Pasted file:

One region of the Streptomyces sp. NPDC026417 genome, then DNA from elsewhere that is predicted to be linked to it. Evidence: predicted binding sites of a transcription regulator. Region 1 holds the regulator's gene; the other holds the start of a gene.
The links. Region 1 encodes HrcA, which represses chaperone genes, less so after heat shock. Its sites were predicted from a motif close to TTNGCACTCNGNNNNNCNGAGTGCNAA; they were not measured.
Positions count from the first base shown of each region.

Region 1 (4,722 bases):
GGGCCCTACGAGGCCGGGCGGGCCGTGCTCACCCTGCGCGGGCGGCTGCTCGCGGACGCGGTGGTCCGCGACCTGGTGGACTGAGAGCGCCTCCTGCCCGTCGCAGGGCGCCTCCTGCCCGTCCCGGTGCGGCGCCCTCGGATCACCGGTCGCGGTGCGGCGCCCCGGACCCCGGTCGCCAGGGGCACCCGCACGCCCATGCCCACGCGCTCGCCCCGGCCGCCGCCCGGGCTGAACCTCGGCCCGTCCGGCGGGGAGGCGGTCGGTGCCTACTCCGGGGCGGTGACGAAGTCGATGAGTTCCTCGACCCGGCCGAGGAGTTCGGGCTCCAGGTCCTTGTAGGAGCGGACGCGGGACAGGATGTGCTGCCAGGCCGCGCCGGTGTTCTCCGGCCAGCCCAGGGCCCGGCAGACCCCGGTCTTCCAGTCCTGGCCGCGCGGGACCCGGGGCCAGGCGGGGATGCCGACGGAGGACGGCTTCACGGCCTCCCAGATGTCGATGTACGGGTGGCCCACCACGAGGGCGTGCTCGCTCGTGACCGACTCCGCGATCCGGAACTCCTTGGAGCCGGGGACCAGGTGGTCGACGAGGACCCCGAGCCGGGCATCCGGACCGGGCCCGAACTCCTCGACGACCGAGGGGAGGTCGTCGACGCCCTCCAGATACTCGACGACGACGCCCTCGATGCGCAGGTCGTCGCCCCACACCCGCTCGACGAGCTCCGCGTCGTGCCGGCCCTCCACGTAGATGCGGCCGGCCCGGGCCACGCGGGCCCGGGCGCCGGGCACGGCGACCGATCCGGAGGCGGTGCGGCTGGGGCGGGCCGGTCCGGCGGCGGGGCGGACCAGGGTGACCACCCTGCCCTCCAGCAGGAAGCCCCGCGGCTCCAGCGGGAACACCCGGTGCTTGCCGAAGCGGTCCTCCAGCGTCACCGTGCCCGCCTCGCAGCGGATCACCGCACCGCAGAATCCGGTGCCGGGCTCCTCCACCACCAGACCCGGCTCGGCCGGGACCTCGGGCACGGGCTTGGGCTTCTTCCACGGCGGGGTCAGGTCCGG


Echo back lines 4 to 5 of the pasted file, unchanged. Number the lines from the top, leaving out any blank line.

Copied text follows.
Region 1 (4,722 bases):
GGGCCCTACGAGGCCGGGCGGGCCGTGCTCACCCTGCGCGGGCGGCTGCTCGCGGACGCGGTGGTCCGCGACCTGGTGGACTGAGAGCGCCTCCTGCCCGTCGCAGGGCGCCTCCTGCCCGTCCCGGTGCGGCGCCCTCGGATCACCGGTCGCGGTGCGGCGCCCCGGACCCCGGTCGCCAGGGGCACCCGCACGCCCATGCCCACGCGCTCGCCCCGGCCGCCGCCCGGGCTGAACCTCGGCCCGTCCGGCGGGGAGGCGGTCGGTGCCTACTCCGGGGCGGTGACGAAGTCGATGAGTTCCTCGACCCGGCCGAGGAGTTCGGGCTCCAGGTCCTTGTAGGAGCGGACGCGGGACAGGATGTGCTGCCAGGCCGCGCCGGTGTTCTCCGGCCAGCCCAGGGCCCGGCAGACCCCGGTCTTCCAGTCCTGGCCGCGCGGGACCCGGGGCCAGGCGGGGATGCCGACGGAGGACGGCTTCACGGCCTCCCAGATGTCGATGTACGGGTGGCCCACCACGAGGGCGTGCTCGCTCGTGACCGACTCCGCGATCCGGAACTCCTTGGAGCCGGGGACCAGGTGGTCGACGAGGACCCCGAGCCGGGCATCCGGACCGGGCCCGAACTCCTCGACGACCGAGGGGAGGTCGTCGACGCCCTCCAGATACTCGACGACGACGCCCTCGATGCGCAGGTCGTCGCCCCACACCCGCTCGACGAGCTCCGCGTCGTGCCGGCCCTCCACGTAGATGCGGCCGGCCCGGGCCACGCGGGCCCGGGCGCCGGGCACGGCGACCGATCCGGAGGCGGTGCGGCTGGGGCGGGCCGGTCCGGCGGCGGGGCGGACCAGGGTGACCACCCTGCCCTCCAGCAGGAAGCCCCGCGGCTCCAGCGGGAACACCCGGTGCTTGCCGAAGCGGTCCTCCAGCGTCACCGTGCCCGCCTCGCAGCGGATCACCGCACCGCAGAATCCGGTGCCGGGCTCCTCCACCACCAGACCCGGCTCGGCCGGGACCTCGGGCACGGGCTTGGGCTTCTTCCACGGCGGGGTCAGGTCCGG